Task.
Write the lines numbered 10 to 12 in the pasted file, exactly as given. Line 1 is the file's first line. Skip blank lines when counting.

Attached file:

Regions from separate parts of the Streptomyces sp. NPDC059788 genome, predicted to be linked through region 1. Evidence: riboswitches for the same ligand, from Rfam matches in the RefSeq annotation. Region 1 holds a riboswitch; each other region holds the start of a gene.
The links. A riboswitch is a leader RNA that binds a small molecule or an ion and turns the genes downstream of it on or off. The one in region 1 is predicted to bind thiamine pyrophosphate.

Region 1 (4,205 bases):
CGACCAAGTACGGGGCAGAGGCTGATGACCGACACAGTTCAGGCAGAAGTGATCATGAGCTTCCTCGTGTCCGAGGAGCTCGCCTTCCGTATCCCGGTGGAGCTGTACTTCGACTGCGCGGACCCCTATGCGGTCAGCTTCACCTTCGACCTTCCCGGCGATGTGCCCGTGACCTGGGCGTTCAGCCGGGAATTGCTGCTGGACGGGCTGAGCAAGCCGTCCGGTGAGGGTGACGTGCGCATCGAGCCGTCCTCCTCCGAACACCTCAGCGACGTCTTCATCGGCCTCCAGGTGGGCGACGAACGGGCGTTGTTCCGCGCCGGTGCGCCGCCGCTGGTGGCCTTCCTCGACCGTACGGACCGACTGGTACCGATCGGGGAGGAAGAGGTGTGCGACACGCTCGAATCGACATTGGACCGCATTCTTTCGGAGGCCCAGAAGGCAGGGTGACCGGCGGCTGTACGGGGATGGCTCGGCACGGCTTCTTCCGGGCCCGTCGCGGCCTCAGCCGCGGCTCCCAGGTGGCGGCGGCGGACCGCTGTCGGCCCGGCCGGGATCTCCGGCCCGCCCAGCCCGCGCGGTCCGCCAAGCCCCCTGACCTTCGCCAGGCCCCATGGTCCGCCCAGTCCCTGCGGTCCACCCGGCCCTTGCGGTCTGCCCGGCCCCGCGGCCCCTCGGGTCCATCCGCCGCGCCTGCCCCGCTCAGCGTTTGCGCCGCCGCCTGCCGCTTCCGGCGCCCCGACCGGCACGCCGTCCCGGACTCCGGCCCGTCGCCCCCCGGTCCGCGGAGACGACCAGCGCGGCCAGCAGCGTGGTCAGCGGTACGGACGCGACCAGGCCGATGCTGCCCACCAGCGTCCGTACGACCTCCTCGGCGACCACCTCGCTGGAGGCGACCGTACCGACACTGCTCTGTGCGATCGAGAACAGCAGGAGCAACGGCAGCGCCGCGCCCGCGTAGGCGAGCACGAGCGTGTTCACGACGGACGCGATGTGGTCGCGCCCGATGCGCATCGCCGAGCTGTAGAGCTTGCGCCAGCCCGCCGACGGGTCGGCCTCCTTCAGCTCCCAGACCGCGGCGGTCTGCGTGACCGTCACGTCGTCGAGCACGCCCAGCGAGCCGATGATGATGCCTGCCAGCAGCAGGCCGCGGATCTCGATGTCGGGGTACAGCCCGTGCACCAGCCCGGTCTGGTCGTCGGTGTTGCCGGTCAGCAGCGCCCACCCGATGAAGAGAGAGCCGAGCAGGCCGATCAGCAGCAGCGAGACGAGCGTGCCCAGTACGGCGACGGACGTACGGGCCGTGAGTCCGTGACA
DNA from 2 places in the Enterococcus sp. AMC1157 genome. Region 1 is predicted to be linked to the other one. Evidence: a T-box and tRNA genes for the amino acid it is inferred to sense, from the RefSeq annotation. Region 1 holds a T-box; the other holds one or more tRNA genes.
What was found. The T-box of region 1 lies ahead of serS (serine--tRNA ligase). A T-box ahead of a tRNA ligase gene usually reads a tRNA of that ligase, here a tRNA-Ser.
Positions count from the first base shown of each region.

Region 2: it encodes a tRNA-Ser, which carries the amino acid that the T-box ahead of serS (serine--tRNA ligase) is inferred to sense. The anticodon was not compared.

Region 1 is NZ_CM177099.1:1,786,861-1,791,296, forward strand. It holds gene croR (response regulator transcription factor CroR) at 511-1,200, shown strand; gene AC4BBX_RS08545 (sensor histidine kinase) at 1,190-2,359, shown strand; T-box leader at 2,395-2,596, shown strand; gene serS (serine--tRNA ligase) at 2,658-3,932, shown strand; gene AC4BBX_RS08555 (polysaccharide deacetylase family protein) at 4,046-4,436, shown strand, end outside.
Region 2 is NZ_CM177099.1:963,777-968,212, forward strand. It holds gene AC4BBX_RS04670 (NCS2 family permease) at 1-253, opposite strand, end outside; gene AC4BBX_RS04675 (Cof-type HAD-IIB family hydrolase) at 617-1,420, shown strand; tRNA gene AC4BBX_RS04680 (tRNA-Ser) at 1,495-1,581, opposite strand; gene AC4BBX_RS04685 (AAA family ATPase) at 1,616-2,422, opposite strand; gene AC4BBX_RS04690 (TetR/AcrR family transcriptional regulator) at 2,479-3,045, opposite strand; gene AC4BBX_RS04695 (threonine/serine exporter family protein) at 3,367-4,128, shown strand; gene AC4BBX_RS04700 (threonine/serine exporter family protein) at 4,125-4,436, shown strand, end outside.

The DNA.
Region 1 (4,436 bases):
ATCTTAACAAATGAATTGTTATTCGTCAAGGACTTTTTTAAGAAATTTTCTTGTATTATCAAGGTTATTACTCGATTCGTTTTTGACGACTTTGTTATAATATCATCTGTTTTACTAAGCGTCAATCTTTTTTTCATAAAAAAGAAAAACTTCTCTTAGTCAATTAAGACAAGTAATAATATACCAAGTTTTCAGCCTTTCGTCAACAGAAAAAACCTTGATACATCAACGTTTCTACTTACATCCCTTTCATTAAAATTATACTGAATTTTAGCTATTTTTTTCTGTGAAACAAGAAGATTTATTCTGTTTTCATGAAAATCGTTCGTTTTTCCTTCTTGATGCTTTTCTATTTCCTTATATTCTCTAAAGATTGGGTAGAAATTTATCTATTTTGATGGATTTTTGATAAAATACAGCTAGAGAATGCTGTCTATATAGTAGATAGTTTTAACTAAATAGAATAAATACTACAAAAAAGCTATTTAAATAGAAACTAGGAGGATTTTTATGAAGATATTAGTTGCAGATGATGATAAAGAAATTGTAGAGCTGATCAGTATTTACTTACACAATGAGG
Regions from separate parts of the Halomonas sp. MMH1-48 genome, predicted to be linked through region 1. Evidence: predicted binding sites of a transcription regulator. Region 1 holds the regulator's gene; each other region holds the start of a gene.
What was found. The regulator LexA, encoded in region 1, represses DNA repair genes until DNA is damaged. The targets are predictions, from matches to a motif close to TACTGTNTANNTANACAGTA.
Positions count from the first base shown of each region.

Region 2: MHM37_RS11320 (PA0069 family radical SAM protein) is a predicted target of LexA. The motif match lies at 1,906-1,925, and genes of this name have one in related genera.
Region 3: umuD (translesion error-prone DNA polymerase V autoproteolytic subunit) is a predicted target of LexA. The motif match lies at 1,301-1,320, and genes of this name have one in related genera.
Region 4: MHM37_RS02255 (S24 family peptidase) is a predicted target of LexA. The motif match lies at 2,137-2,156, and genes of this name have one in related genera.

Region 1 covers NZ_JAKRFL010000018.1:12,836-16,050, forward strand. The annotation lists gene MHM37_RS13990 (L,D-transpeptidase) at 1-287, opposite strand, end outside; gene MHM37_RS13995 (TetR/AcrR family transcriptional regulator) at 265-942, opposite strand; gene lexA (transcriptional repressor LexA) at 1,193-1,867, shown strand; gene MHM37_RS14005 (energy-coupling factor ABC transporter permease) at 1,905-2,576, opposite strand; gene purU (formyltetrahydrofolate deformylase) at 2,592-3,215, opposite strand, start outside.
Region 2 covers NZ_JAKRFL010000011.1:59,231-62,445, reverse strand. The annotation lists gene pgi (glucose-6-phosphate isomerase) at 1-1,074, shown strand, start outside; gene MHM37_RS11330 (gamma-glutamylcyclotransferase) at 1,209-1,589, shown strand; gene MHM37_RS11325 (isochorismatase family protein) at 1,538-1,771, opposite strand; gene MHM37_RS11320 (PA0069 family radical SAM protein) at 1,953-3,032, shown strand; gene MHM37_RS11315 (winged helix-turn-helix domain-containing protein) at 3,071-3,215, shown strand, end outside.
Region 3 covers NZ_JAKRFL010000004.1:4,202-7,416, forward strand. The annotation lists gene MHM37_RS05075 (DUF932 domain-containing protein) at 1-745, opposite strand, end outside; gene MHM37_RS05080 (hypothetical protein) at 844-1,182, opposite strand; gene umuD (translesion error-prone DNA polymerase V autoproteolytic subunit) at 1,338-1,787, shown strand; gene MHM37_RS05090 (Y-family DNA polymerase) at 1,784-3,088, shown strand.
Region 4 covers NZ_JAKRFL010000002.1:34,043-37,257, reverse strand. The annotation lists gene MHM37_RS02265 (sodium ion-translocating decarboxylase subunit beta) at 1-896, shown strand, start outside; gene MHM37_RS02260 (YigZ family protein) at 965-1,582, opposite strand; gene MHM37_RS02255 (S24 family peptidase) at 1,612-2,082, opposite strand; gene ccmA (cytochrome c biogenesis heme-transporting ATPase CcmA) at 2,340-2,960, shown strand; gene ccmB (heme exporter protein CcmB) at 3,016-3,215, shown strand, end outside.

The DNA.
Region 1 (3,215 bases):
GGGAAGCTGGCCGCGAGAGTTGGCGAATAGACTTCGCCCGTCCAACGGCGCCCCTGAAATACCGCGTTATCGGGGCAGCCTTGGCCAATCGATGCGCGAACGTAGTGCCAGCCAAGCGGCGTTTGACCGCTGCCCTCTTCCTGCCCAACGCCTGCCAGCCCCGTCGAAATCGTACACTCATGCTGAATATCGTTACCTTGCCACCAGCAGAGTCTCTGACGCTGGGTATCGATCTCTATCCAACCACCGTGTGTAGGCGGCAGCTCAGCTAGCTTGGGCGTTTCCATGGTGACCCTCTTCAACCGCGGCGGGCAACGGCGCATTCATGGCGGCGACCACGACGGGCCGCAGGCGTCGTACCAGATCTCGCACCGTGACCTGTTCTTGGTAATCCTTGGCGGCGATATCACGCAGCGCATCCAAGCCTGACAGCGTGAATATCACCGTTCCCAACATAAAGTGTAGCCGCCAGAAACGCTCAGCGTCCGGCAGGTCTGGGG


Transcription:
Region 2 is NZ_CM177099.1:963,777-968,212, forward strand. It holds gene AC4BBX_RS04670 (NCS2 family permease) at 1-253, opposite strand, end outside; gene AC4BBX_RS04675 (Cof-type HAD-IIB family hydrolase) at 617-1,420, shown strand; tRNA gene AC4BBX_RS04680 (tRNA-Ser) at 1,495-1,581, opposite strand; gene AC4BBX_RS04685 (AAA family ATPase) at 1,616-2,422, opposite strand; gene AC4BBX_RS04690 (TetR/AcrR family transcriptional regulator) at 2,479-3,045, opposite strand; gene AC4BBX_RS04695 (threonine/serine exporter family protein) at 3,367-4,128, shown strand; gene AC4BBX_RS04700 (threonine/serine exporter family protein) at 4,125-4,436, shown strand, end outside.

The DNA.
Region 1 (4,436 bases):